Duhigg, in his book the Power of Habit, details the process of habits, breaking them down into three segments: cue, routine and reward.

  • Habit Loop:
  • Cue = Trigger
  • Routine = Behavior
  • Reward = Whatever brings pleasure or desired feeling

The dangerous part of habit is that the brain disengages, making it easy to continue the habit.

Breaking the Habit

There are consistencies with habitual behaviors, especially in addiction. Illicit drug addicts will use with the same people, buy from the same people, and repeat what they do and how they do it. If there is someone in the family or a friend that helps enable their addiction, they are enabling the habit to continue. (Maybe that’s why drug and alcohol abuse is often referred to as a habit.)

Happy hours can also be the source of initiating a habit.

  • Stress on the job (Cue)
  • Happy hours (Behavior)
  • Cocktails (Reward)

Startling, how the process comes about in our lives. What remains are two questions:

  1. What can stop a habit once it’s formed?
  2. What can stop a habit from ever forming at all?

Change Your Environment, Change Your Life

Drinking or drug use come with a specific set of spoken and unspoken expectations. Many involve the place you’re in or company you’re with. It’s part of what makes the experience exciting, enjoyable and desirable. It’s the expectations and environment that help fuel the habit. If you really want to stop the habit, it’s easier to do it somewhere else.

There’s a reason why many medical professionals advise seeking drug or alcohol addiction treatment from a totally new environment, away from triggers, familiar people and places, and habitual expectations. Remember, the definition of insanity is doing the same thing over and over and expecting a different result.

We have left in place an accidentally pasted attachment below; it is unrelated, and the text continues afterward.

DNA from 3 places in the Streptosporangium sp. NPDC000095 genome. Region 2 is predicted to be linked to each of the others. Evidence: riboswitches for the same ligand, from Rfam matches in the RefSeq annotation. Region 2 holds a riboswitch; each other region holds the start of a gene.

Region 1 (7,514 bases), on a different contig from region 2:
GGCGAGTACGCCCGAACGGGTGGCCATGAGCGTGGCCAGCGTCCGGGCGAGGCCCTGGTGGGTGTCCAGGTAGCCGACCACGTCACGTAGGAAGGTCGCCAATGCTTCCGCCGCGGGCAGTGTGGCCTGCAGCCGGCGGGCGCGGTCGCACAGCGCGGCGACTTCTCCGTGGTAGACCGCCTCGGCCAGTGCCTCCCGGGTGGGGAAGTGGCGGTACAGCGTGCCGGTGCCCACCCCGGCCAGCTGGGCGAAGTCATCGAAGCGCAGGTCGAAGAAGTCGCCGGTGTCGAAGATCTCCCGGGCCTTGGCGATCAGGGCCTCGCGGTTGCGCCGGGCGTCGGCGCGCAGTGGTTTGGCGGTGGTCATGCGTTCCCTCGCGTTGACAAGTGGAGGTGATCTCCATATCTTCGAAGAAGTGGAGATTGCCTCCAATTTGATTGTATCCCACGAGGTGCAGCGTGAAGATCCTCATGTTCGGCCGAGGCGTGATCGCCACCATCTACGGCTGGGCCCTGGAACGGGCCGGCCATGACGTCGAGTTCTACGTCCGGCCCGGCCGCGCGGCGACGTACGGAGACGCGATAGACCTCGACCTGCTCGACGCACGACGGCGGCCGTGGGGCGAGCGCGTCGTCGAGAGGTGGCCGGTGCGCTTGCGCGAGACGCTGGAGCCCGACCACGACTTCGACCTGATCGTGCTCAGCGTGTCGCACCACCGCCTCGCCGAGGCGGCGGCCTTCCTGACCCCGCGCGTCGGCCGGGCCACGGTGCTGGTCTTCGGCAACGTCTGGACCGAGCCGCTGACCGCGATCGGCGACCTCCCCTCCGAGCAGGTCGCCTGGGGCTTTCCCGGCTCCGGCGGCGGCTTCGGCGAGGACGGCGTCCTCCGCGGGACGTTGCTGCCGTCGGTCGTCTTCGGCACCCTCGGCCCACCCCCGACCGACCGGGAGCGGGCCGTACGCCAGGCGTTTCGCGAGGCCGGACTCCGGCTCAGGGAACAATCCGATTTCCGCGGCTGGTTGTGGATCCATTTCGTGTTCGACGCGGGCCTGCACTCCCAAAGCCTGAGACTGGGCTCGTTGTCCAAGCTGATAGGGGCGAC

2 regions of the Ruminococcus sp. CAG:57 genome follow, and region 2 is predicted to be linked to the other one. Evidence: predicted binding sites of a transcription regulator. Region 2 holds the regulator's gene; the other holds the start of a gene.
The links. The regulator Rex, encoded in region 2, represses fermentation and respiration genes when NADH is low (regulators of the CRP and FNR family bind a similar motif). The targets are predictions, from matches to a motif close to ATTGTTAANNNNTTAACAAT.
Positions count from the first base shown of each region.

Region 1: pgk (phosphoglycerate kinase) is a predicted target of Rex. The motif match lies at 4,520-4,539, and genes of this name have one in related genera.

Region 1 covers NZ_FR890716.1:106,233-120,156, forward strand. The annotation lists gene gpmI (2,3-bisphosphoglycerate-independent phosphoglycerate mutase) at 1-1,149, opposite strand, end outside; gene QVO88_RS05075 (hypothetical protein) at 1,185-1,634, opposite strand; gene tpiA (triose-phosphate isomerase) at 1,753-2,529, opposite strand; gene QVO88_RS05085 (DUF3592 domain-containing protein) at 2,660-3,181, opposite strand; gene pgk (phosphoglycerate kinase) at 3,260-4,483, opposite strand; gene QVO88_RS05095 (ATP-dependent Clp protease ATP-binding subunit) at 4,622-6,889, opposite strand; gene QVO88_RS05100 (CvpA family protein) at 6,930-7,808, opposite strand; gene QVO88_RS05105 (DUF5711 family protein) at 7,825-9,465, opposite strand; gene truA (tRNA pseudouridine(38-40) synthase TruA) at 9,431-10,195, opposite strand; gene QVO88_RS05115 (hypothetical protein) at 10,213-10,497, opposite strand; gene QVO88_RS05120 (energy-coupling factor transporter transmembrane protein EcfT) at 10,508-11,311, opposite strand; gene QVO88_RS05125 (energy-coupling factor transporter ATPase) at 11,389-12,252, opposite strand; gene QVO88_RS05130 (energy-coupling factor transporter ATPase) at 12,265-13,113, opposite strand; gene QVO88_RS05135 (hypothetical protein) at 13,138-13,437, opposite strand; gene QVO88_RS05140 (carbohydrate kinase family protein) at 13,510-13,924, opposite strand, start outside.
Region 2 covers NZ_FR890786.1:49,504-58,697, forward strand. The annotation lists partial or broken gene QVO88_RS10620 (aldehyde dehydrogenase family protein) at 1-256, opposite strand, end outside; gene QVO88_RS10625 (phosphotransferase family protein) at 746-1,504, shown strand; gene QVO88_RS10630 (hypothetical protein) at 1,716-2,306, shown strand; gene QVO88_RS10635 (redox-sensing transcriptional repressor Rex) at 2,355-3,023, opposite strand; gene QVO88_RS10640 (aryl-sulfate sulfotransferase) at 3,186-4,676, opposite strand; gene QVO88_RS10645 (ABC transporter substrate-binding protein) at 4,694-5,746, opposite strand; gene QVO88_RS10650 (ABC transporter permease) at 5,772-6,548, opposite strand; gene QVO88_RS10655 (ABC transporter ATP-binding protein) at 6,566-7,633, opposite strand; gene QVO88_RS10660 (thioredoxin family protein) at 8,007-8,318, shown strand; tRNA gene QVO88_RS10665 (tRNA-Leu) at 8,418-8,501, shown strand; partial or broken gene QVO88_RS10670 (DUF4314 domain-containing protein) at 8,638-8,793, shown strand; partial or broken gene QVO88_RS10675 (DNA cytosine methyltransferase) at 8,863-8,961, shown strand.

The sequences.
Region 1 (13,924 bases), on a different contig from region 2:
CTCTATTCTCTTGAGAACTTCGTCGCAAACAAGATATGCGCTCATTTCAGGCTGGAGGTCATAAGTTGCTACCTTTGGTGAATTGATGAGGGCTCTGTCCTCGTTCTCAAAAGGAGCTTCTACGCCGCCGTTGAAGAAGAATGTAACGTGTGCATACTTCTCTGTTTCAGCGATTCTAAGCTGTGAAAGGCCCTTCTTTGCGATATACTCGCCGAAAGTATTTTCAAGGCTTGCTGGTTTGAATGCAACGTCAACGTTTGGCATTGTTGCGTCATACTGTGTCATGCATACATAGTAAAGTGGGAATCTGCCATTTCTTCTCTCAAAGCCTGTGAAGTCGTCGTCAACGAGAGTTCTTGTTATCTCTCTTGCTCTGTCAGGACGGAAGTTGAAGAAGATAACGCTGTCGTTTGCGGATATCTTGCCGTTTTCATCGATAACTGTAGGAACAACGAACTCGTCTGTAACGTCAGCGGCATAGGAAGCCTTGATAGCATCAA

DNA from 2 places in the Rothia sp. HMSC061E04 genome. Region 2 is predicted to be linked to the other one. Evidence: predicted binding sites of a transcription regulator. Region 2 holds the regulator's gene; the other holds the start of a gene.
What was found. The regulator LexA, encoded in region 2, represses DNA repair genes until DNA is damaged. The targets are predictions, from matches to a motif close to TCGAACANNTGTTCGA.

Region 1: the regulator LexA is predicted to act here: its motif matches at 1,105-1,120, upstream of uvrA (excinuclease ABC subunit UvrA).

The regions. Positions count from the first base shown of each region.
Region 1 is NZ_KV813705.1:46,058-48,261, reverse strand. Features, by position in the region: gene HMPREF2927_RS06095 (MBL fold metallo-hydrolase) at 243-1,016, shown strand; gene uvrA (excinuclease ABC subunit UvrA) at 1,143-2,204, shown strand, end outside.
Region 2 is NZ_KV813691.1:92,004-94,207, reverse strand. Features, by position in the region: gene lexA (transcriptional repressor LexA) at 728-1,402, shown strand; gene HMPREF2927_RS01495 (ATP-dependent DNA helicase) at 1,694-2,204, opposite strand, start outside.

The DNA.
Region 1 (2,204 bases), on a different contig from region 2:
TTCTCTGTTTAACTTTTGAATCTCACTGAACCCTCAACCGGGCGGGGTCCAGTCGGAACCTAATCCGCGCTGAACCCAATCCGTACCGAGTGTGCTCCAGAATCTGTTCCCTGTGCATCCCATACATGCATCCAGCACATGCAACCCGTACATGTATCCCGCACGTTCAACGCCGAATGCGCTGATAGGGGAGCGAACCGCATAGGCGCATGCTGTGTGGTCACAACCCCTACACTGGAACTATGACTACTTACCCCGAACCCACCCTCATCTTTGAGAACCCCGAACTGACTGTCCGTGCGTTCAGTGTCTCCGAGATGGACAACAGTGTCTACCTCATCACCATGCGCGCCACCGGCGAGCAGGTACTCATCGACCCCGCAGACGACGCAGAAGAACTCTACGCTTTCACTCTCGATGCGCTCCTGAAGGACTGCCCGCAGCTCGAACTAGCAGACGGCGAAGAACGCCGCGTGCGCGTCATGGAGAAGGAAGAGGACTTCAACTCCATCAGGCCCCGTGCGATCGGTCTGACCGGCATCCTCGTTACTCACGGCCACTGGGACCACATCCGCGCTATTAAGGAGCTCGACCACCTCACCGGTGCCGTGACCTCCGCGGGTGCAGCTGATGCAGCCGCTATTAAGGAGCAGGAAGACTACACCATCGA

Between Cue and Behavior Is the Key to Addiction and Relapse Prevention

The first two parts of the habit loop are much like the linear thought of cause and effect. “Something happens”. When a habit is involved, we respond to the “something happens” in the same way. Let’s stop right there.

After the cause (something happens) just pause. At that moment, we have the opportunity to make a decision, and choose to behave (effect) differently. Then the outcome is different, nullifying the habit. Something to think about the next time you pick up your toothbrush or the bottle of opioids next to the bed.

Concerned About Drug or Alcohol Habits Gone Too Far? We Can Help

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If you or someone you know needs help with addiction, contact 602-737-1619 or email info@arizonaaddiction.com to get the help you need. Our acclaimed recovery environment merges upscale, luxury accommodations with affordability, clinical expertise and an unwavering commitment to patient care and aftercare.